Health & Environment

Raising livestock a dream come true for Southold couple

Thomas and Brianne Hart purchased their Main Road farm in Southold in December. (Credit: Carrie Miller)
Thomas and Brianne Hart purchased their Main Road farm in Southold in December. (Credit: Carrie Miller)

Waking up to do farm chores like feeding pigs, gathering fresh eggs and laying out bedding for a chirping crew of baby chicks is exactly the type of life Southold couple Tom and Brianne Hart, both 29, had dreamed of.

They began raising livestock on rented property in Orient in 2012. And in December, with the support of their families, the Harts realized their dream when they purchased a 10-acre farm on Main Road in Southold, officially establishing Deep Roots Farm. 

The couple started out with little farming experience.

In 2010, Mr. Hart’s mother, Michelle, joined the community garden at the Peconic Land Trust’s agricultural center in Southold and he began helping her out there.

“She has a great green thumb,” he said. “She was definitely the driving force behind the farm.”

See also: Latest farm purchase completes 98-acre ‘ag center’ in Southold

While spending time at the community garden, Mr. Hart met Chris and Holly Browder, who were then part of the young farmer program and were working on their start-up poultry farm, Browder’s Birds.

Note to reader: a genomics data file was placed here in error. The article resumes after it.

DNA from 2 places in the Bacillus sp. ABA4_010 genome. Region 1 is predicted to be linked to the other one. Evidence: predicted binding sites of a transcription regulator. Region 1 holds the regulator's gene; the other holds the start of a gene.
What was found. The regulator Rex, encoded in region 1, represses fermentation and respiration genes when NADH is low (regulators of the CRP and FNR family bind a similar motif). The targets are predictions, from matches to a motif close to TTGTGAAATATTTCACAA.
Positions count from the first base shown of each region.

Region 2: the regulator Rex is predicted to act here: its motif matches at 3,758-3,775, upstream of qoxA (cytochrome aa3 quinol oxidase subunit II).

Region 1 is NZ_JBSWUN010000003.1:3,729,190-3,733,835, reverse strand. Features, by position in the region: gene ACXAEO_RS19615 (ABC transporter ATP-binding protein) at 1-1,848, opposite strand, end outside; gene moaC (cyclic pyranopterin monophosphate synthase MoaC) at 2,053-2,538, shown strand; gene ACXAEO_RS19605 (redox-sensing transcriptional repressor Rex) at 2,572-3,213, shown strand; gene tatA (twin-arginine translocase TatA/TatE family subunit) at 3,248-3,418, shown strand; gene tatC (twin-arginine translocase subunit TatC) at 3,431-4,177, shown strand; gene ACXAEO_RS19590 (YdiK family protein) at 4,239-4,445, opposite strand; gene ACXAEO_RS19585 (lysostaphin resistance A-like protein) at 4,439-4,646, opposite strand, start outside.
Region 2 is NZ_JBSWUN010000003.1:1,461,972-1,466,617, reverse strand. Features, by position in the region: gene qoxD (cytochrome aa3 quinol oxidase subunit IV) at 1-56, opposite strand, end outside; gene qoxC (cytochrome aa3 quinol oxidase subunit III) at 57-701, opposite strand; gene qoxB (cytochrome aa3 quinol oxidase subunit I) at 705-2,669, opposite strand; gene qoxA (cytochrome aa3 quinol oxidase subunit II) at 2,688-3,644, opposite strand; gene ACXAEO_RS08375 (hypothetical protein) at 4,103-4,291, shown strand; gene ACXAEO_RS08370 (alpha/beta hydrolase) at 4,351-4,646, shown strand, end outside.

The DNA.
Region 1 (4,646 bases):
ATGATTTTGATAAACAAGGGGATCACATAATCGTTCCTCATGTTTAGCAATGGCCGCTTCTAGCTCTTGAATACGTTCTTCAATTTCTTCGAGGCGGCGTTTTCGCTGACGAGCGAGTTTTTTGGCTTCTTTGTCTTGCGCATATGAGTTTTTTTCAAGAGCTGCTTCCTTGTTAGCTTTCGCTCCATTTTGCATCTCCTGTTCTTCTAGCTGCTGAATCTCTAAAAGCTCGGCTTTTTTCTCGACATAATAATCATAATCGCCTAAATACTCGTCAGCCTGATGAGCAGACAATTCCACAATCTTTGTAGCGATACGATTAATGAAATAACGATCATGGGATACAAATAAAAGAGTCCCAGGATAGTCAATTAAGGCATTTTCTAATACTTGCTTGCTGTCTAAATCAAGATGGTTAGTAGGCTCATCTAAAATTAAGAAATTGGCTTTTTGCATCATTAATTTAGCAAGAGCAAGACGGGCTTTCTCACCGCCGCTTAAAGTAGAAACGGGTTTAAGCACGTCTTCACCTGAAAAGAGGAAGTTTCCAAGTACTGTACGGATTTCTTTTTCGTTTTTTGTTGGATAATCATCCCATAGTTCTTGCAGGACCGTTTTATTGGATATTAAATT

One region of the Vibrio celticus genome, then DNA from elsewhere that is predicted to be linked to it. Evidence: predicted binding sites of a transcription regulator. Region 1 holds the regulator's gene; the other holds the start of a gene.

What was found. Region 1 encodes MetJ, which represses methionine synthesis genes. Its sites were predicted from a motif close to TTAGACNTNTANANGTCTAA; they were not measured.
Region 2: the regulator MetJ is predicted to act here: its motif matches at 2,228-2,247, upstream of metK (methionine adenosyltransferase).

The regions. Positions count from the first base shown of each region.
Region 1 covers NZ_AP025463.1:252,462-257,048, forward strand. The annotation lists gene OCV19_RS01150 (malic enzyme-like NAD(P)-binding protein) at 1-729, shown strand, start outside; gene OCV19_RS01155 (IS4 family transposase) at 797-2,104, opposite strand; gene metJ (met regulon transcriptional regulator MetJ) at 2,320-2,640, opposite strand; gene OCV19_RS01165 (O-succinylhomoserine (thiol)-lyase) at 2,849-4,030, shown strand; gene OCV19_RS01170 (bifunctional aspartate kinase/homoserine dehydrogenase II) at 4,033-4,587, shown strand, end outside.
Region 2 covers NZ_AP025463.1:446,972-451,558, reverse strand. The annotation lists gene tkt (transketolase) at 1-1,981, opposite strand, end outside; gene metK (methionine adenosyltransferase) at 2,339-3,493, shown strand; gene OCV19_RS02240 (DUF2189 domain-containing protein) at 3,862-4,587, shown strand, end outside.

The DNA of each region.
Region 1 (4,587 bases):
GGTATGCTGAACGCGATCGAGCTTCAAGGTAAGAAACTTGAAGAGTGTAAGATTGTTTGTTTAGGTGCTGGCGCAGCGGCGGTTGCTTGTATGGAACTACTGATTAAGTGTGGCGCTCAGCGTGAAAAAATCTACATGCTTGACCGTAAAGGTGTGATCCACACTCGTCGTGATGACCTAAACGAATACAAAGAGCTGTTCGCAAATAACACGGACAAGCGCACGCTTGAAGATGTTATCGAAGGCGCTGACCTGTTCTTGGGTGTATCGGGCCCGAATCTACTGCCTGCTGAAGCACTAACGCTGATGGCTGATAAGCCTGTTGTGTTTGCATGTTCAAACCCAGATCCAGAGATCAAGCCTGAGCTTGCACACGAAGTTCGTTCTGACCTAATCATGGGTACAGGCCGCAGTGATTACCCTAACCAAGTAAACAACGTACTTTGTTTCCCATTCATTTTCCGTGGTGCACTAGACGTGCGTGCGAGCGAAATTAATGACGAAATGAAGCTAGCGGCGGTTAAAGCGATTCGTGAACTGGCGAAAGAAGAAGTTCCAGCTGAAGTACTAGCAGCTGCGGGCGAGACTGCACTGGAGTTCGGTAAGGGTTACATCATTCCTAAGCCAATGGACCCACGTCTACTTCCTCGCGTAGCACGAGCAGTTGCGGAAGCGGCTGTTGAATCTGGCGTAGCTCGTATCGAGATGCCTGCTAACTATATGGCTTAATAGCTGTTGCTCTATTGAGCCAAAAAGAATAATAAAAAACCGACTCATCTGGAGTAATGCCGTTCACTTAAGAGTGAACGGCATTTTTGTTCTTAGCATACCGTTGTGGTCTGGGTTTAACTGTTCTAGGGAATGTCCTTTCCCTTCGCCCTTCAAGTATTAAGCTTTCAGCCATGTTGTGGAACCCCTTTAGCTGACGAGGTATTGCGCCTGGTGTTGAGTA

The Browders took Mr. Hart under their wing, hiring him to work on their farm at the center and teaching him how to raise livestock successfully.

“It was a big relief to have someone local and interested in farming working alongside us,” Mr. Browder said.

“All I had done was garden — I never had any practical experience,” Mr. Hart said. “So working with the two of them was huge. They introduced me to the whole community out here.”

Whenever extra hands were needed, Brianne Hart would fill in and work alongside her husband at Browder’s Birds, which sparked her own interest in and enthusiasm for farming.

Mr. Hart eventually met Phil Barbato of Biophilia Organic Farm in Jamesport, where he interned for a season and learned about organic produce. Using the knowledge they learned from Mr. Barbato, the Browders and other mentors, the Harts farmed in Orient before moving to Southold, where they now raise pigs and chickens for meat and keep chickens for fresh eggs. Eventually, with more capital, they hope to begin growing vegetables as well.

Denise Markut, a stewardship manager at the Peconic Land Trust’s community garden, where Mr. Hart got his start, called it “a perfect connection. You don’t know when you’re going to help inspire someone to go to the next level,” she said.

Deep Roots Farm is located at 57684 Main Road in Southold, west of North Fork Animal Hospital.

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